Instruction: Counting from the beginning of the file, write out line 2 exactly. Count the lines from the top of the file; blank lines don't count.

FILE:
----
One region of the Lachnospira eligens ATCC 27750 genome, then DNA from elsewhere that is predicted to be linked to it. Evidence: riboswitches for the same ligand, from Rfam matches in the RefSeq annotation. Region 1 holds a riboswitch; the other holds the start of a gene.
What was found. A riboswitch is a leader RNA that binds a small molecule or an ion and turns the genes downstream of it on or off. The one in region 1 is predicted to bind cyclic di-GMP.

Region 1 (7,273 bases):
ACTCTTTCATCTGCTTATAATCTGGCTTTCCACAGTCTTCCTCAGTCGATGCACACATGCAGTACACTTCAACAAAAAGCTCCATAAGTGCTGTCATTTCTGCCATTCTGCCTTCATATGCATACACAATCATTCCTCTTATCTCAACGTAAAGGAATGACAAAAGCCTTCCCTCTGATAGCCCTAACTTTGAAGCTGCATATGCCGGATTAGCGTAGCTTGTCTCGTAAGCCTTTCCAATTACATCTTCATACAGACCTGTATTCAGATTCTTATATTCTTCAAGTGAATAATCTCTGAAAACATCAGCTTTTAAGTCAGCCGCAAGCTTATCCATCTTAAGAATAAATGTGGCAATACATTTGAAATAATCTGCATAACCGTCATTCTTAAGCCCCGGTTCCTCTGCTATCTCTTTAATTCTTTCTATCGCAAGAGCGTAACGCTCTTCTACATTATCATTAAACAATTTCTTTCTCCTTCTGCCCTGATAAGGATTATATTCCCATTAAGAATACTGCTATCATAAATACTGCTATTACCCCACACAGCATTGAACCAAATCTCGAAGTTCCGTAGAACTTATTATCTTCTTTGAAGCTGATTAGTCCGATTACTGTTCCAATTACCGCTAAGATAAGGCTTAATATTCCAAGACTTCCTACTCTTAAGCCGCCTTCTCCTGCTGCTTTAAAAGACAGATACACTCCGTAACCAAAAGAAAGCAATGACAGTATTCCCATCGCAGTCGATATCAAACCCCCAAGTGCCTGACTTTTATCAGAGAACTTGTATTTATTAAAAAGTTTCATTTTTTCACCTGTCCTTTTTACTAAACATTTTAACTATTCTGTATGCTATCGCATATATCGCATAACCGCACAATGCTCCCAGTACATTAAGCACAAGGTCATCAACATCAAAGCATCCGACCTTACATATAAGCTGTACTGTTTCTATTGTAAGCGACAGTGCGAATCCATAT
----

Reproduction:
What was found. A riboswitch is a leader RNA that binds a small molecule or an ion and turns the genes downstream of it on or off. The one in region 1 is predicted to bind cyclic di-GMP.